Then you can just type clojure at the command prompt anywhere and have the REPL start up in that directory. This is helpful once you start writing larger programs that aren’t located in the Clojure install folder.

Google Is Starting To Scare Me

I wrote a post this morning at 11:10 AM detailing getting Clojure set up on my system and I briefly mentioned that I would probably try both Vim and Komodo as editors. At 3:39 PM, someone had come to my site from Google using the keywords “clojure komodo”. I don’t think I’m ever going to get used to the power of Google and its creepy little bots that document the entire freaking Internet. That’s just over 3.5 hours to crawl my site and assimilate the post from this morning into the Google brain. Yikes.

Getting Clojure Highlighting With Vim On Windows

Toralf Wittner wrote a good syntax file for Clojure but I had a hell of a time getting it to work on Windows, mostly because I’m not very smart and/or I didn’t bother to read the documentation for Vim. So sue me. Regardless, if you want to use Vim to edit Clojure scripts on Windows, save the file at the link above into your vimfiles/syntax folder and call it clojure.vim. The filename isn’t important but it makes it easy to see what syntax files are what. I’m currently just loading the file manually when I code in Clojure using :set ft=clojure and boom, you’ve got nice syntax highlighting.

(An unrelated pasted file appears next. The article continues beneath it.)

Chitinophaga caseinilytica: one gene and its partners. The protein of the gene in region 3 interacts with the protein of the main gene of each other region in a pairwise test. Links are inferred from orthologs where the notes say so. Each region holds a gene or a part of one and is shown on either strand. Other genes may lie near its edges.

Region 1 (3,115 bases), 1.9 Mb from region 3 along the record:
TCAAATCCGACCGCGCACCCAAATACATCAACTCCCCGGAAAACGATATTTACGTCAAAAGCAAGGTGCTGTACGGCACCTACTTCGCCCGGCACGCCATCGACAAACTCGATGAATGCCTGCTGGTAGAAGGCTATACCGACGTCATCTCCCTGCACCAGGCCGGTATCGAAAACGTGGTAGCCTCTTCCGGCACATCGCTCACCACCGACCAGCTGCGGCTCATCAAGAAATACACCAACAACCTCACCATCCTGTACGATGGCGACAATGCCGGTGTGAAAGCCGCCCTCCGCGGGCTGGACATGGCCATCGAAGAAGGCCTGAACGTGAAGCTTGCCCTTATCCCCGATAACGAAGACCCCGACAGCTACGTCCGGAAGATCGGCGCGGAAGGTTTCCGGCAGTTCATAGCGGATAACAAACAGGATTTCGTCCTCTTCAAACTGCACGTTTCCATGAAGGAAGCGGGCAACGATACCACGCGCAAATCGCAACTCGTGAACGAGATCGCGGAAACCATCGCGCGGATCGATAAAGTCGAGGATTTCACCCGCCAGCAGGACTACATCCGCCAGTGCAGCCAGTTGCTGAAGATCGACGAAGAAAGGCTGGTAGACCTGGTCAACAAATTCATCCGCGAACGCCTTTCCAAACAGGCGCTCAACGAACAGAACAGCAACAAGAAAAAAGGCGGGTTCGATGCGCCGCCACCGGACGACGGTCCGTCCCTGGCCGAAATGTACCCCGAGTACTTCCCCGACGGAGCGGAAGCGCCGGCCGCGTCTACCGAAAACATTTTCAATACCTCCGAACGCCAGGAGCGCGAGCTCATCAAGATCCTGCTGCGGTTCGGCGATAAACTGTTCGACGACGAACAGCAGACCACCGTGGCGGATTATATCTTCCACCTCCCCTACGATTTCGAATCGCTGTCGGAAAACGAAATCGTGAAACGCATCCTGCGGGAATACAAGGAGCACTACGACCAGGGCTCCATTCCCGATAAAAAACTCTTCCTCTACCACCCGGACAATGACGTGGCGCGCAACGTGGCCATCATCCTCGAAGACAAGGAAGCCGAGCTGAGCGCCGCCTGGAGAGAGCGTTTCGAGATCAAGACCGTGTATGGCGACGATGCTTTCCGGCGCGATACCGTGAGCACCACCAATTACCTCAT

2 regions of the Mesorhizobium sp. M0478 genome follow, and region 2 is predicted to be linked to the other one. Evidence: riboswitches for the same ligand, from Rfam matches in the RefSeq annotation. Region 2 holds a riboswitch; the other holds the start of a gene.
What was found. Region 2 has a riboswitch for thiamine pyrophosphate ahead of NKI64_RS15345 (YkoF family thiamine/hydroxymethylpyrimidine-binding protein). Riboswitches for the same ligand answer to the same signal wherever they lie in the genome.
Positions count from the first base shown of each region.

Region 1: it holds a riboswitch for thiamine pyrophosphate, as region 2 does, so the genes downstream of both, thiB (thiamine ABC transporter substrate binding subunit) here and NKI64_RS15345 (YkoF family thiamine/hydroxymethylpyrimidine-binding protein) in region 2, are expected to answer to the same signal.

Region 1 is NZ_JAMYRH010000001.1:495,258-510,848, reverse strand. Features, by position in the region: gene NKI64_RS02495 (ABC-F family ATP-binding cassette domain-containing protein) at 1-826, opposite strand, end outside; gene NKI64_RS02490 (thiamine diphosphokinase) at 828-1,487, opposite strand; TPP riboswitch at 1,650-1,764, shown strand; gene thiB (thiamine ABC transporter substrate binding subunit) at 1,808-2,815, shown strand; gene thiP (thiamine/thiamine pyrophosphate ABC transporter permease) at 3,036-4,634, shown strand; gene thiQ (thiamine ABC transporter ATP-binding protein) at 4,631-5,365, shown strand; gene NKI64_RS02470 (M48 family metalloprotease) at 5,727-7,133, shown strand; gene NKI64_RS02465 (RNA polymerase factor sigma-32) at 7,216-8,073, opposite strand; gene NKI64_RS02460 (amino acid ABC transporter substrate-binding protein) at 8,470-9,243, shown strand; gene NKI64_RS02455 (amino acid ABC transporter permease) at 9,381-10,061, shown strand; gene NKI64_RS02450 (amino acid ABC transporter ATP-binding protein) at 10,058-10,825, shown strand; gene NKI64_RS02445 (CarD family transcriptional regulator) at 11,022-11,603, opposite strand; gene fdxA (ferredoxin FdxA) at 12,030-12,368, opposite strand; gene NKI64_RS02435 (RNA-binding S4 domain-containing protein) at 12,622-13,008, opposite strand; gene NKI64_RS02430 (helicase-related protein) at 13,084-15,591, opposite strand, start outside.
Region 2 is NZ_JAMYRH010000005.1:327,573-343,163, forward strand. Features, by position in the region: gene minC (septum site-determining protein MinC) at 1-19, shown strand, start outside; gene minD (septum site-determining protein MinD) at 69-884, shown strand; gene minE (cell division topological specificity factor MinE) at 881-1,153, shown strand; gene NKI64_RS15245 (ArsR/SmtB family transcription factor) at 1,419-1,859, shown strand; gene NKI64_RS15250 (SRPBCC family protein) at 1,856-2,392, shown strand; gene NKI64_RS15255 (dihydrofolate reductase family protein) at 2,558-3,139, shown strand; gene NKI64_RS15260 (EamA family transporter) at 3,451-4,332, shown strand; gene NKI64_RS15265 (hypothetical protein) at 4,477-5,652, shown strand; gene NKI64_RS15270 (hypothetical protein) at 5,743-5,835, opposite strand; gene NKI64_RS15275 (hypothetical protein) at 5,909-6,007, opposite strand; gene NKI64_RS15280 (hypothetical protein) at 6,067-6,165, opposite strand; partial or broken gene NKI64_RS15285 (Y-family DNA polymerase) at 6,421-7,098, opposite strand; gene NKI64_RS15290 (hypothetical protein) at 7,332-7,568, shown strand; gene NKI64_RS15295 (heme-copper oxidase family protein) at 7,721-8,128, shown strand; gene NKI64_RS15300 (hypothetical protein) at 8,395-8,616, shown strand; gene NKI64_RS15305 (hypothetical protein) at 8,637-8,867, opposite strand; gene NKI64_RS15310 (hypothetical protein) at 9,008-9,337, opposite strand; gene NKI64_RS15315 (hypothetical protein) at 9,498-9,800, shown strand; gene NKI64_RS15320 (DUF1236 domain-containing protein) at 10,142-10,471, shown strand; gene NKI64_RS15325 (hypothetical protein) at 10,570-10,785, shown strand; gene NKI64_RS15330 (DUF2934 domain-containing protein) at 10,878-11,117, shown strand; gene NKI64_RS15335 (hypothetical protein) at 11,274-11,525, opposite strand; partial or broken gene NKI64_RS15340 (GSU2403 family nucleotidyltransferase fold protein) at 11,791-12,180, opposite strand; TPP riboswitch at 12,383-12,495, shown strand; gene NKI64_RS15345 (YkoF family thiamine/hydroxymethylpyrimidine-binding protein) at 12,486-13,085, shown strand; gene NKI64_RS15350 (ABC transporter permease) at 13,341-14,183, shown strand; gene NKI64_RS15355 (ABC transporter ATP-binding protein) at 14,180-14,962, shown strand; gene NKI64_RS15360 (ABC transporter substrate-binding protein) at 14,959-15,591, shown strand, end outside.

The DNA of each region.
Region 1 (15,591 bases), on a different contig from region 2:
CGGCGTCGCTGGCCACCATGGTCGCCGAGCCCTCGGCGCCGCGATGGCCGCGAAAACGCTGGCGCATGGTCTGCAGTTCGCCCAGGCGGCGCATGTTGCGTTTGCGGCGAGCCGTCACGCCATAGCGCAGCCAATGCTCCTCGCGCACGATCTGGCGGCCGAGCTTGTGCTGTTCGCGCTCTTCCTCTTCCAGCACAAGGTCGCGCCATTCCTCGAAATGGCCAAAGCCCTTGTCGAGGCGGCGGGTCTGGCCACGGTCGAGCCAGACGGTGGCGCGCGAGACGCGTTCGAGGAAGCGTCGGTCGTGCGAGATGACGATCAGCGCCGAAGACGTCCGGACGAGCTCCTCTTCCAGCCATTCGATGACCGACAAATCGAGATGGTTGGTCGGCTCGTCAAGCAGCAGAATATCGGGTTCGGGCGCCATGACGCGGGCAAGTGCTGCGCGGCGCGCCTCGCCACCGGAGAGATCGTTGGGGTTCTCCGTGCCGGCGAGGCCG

You could probably set this up to automatically recognize .clj filetypes and turn syntax highlighting on for those but I’m going to stick with this small victory first. At least I learned SOMETHING today.

Getting Clojure Installed On A Windows Machine

This is mostly a public service announcement, I didn’t find a good list of requirements anywhere else. Yes, I know I must be insane to be trying to half-ass learn another language but what else would I do on Sunday mornings? There’s no football and the alternative is hard manual labor in the garden. Shudder.

That’s really it, I expected it to be more work but using the binaries over the source simplified the process even though I went ahead and installed Maven too. The Getting Started page has some links to VIM and Emacs syntax files that will probably help your editing a lot. I may try to do some of the initial work in VIM as well as Komodo and see which I prefer.